Bitten by a Shark!

Today, I had the remarkable opportunity to pilot the new Shark Microlight, currently undergoing the process for UK Microlight certification with the BMAA. I can encapsulate my experience with a single word: “incredible” or “wow” – both adequately describe this machine.

Before delving into my flight, I must extend my heartfelt thanks to Paul Hendry-Smith of The Light Aircraft Company, also known as TLAC, and Howard Barber, the test pilot for this fantastic opportunity.

The Shark arrived with a graceful landing, from this sleek aircraft, emerged Howard, an experienced pilot and instructor.

After exchanging greetings and catching up – I had flown with Howard previously in a different aircraft, a Cessna 150 – he briefed me on the aircraft and the embarkation process. Climbing into the cockpit, I couldn’t help but feel akin to Maverick, with the side stick to my right and the full glass cockpit ahead. The adjustable seat was a pleasant surprise, uncommon in a Microlight. With the seat adjusted, seatbelt secured, and canopy closed, I felt privileged to occupy the front seat – a privilege not granted to everyone. After conducting some checks, I initiated the start sequence, and the 912ULS (100Hp) engine purred to life. The two blades of the large propeller created a satisfying yellow disc, reminiscent of scenes from old war films depicting views from a Spitfire. Taxiing out, I steered using the rudder and differential brakes. The brakes held firmly during the power check at the full recommended Rotax power of 4,000 rpm.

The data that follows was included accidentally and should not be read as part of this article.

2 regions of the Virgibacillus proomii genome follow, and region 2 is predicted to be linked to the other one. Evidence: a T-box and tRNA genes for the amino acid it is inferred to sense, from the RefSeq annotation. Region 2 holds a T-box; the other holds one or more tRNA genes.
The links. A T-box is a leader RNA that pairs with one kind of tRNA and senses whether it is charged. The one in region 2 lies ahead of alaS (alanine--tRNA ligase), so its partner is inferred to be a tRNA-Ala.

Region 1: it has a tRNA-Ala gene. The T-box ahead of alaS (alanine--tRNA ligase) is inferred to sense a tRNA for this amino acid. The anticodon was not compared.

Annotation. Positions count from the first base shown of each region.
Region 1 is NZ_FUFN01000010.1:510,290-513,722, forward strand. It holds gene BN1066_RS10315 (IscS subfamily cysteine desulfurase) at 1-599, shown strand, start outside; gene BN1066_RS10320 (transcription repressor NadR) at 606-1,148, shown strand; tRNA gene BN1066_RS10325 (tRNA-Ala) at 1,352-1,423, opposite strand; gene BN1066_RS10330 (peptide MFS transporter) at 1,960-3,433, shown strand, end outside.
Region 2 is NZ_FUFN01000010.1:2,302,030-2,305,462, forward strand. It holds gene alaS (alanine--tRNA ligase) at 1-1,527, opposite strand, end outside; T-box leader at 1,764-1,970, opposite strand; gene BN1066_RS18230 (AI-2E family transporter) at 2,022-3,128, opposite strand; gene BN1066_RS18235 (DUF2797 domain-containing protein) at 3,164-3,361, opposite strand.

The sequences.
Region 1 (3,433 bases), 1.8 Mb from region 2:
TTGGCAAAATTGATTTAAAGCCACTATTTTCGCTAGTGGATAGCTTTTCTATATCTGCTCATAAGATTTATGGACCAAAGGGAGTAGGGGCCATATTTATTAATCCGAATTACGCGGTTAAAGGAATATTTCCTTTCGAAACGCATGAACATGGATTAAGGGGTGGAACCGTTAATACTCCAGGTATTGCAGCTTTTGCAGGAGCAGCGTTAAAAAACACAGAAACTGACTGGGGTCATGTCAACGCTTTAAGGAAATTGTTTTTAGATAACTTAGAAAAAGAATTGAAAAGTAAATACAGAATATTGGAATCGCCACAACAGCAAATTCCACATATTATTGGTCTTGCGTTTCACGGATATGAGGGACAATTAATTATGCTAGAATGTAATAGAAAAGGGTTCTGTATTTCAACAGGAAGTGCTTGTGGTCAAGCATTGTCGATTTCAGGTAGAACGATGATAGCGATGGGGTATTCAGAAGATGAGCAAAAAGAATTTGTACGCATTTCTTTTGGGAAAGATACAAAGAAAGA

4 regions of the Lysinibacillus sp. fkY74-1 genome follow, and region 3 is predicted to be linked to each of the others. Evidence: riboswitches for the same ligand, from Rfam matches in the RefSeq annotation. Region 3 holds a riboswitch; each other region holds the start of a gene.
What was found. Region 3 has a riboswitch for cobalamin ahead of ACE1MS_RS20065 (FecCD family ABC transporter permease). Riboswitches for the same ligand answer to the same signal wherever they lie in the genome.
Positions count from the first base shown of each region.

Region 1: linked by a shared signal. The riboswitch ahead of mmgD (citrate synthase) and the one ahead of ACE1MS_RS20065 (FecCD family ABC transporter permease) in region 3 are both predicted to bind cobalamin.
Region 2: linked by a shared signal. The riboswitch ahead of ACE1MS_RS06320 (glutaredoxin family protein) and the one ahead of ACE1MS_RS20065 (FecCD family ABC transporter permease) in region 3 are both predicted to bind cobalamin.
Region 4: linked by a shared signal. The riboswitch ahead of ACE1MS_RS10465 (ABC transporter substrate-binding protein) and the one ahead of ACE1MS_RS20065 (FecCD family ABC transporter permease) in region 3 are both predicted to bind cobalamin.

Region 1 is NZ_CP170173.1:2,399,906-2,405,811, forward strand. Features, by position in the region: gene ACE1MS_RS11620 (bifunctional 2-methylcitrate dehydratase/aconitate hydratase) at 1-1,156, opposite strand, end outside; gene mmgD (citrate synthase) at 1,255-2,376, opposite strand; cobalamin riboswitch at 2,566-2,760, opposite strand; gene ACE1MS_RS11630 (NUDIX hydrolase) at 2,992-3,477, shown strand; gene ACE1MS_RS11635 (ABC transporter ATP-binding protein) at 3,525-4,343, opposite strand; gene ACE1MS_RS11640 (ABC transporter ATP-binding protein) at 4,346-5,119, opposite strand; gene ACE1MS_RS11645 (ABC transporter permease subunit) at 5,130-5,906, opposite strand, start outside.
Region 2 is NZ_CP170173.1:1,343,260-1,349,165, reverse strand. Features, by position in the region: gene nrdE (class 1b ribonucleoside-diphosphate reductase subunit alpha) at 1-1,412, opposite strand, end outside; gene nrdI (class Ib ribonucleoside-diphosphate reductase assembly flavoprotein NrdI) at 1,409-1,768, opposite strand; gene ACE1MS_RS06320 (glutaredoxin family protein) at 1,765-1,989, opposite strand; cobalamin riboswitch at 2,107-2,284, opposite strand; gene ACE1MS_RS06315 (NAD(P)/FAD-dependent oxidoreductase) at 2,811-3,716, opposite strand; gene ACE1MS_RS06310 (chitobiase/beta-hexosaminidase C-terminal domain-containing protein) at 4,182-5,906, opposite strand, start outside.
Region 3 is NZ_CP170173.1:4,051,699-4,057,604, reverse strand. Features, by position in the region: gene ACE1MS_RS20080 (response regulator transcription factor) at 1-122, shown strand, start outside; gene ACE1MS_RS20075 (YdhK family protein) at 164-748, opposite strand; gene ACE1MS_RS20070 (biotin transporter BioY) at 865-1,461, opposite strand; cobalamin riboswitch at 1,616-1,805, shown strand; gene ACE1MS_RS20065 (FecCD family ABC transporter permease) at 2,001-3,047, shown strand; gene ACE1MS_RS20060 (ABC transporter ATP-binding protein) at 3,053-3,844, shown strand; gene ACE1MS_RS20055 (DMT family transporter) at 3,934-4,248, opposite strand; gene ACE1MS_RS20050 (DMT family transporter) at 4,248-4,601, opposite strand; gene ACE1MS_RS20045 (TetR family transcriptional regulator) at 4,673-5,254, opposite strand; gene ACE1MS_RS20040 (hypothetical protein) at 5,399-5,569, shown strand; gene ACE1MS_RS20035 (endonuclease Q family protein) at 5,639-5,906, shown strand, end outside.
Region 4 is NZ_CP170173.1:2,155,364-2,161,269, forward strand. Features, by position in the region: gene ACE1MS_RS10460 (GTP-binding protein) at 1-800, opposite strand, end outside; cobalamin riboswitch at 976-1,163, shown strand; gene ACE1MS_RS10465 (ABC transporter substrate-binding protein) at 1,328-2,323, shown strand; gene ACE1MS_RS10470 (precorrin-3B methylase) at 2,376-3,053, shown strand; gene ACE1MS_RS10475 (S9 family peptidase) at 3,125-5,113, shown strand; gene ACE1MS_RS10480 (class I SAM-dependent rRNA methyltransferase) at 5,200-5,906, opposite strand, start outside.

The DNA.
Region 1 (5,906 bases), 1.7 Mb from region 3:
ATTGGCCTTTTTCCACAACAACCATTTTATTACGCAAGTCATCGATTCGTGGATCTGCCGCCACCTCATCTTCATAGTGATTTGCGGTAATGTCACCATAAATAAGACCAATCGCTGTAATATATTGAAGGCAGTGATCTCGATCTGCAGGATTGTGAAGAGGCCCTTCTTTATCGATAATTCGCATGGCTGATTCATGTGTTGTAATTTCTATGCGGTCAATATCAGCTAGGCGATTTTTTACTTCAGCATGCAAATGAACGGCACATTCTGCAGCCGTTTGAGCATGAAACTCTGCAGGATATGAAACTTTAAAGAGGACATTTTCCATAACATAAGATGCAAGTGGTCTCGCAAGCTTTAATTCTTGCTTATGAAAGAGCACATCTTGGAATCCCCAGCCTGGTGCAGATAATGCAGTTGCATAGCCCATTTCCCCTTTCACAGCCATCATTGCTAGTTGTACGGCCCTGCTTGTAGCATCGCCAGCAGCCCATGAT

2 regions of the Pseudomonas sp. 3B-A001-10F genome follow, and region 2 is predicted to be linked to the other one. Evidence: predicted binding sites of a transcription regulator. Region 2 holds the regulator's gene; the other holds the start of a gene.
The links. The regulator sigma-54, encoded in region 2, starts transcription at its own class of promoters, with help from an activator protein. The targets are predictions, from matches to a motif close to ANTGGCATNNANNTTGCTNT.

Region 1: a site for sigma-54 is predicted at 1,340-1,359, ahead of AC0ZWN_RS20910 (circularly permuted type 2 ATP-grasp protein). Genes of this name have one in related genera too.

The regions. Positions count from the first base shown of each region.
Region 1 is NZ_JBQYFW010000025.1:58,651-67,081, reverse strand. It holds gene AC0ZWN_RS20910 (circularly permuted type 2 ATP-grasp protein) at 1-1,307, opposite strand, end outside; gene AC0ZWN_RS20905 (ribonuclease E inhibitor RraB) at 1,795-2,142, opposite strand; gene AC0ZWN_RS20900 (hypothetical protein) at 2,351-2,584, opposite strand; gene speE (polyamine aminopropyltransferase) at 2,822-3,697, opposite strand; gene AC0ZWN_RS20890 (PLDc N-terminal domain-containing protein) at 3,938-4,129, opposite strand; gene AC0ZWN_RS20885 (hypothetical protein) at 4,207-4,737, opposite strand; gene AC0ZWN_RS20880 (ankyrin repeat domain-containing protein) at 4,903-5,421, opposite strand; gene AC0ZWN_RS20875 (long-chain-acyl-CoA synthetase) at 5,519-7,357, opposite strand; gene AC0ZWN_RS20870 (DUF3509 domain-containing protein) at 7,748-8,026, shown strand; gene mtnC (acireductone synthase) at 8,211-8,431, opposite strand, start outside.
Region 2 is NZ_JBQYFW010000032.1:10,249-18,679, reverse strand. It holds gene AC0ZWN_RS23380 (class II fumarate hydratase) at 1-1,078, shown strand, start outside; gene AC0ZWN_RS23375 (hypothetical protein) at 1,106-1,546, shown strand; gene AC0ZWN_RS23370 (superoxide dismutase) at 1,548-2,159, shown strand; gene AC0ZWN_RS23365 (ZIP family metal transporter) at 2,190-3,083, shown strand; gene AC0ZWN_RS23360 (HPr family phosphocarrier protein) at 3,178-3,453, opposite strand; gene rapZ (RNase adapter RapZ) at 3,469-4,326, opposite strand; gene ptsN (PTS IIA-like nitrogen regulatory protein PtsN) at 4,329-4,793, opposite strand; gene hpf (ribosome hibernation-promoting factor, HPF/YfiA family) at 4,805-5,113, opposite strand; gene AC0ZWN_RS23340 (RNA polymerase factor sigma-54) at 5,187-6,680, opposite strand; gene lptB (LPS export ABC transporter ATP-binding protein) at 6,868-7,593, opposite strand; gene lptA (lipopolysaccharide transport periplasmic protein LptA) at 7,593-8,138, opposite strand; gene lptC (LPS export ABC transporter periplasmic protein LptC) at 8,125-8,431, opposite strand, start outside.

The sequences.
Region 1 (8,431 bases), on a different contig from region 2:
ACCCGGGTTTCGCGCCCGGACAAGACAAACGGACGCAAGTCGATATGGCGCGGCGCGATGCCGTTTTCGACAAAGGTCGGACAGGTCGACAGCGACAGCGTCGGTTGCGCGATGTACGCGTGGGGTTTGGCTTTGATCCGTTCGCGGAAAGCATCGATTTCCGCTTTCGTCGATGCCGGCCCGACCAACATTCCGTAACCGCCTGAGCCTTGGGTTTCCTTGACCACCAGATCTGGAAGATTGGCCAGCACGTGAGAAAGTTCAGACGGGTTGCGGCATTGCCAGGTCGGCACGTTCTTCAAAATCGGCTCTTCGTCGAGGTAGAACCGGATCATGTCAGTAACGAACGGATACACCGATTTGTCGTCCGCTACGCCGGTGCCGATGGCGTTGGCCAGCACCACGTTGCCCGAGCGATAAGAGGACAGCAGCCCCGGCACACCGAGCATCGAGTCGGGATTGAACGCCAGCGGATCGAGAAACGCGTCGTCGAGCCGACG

After completing additional checks, I taxied to the runway, opened the electronically controlled cowl flap, and lined up. With a few words of wisdom from Howard, and prop set fully fine, I applied full power, and soared into the air. After retracting the flaps, undercarriage and adjusting the throttle and prop, we climbed swiftly, akin to a rocket. Levelling out at 4,000 feet, we accelerated to 150 knots, with the conveniently located trim control on the stick I adjusted for level flight.

The Shark proved remarkably stable yet highly responsive. Executing 45-degree turns in both directions felt exhilaratingly smooth. It was time to hand over control to Howard, allowing me to capture some photos for my blog. Howard demonstrated the Shark’s capabilities, executing 60-degree bank turns and we pulled a few G’s, effortlessly manoeuvring around the clouds. Then it was my turn again – a rapid descent followed by a high-speed, low pass over the airfield, concluding with a swift climb to bleed off speed before entering the circuit for landing. However, the blinding sun angle during approach in this unfamiliar aircraft prompted me to request Howard to land this remarkable aircraft.

As I sit at my computer hours later, a broad smile still graces my face. In my opinion, this is not an aircraft for novice pilots. Nonetheless, for those with experience, after the five-hour conversion, the Shark promises to be an aircraft that will keep you smiling and turning heads for a long time.

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